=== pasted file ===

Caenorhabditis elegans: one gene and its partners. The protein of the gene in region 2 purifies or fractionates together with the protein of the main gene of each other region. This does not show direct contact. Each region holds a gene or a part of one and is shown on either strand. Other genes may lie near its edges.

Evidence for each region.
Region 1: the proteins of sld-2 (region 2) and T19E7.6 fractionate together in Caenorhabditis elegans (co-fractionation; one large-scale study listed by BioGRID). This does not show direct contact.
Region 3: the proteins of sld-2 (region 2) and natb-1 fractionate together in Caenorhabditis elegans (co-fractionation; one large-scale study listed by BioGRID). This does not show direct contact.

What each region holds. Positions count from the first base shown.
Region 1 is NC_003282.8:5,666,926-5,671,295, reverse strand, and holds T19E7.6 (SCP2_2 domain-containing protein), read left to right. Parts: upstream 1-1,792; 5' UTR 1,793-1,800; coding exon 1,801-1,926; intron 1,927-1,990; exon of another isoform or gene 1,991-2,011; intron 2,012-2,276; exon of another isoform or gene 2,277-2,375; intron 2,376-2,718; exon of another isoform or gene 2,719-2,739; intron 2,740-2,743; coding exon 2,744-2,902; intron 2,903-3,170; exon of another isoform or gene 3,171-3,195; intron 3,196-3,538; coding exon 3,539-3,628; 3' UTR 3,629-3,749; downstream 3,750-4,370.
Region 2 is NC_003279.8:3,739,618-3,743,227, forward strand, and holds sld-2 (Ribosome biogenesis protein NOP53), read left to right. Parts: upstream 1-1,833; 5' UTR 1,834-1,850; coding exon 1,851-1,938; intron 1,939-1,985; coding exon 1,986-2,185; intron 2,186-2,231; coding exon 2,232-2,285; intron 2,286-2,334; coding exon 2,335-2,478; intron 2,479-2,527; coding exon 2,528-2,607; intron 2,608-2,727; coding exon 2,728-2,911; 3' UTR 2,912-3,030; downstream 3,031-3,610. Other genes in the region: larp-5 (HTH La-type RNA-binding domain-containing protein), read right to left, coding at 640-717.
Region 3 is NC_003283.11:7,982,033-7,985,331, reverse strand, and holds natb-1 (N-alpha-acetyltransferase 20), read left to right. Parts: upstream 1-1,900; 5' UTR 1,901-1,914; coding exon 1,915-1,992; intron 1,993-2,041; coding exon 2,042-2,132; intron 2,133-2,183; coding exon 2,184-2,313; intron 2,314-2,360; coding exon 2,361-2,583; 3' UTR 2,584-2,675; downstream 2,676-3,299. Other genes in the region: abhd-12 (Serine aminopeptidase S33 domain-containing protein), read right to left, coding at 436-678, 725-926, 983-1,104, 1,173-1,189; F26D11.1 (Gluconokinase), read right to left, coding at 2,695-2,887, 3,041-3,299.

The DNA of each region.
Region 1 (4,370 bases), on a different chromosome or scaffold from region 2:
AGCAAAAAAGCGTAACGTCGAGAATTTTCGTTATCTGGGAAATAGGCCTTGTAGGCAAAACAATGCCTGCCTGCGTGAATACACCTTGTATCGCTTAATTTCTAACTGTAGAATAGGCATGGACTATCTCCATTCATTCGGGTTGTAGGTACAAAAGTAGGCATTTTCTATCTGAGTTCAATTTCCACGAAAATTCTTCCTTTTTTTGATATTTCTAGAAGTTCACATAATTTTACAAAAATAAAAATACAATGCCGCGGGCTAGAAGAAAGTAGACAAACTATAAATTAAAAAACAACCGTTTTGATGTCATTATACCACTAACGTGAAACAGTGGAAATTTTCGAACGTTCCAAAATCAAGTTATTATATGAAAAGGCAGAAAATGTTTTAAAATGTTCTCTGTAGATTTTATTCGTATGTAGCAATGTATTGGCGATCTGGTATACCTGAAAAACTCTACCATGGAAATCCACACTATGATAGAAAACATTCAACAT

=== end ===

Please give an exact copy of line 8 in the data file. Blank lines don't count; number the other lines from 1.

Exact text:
Region 3 is NC_003283.11:7,982,033-7,985,331, reverse strand, and holds natb-1 (N-alpha-acetyltransferase 20), read left to right. Parts: upstream 1-1,900; 5' UTR 1,901-1,914; coding exon 1,915-1,992; intron 1,993-2,041; coding exon 2,042-2,132; intron 2,133-2,183; coding exon 2,184-2,313; intron 2,314-2,360; coding exon 2,361-2,583; 3' UTR 2,584-2,675; downstream 2,676-3,299. Other genes in the region: abhd-12 (Serine aminopeptidase S33 domain-containing protein), read right to left, coding at 436-678, 725-926, 983-1,104, 1,173-1,189; F26D11.1 (Gluconokinase), read right to left, coding at 2,695-2,887, 3,041-3,299.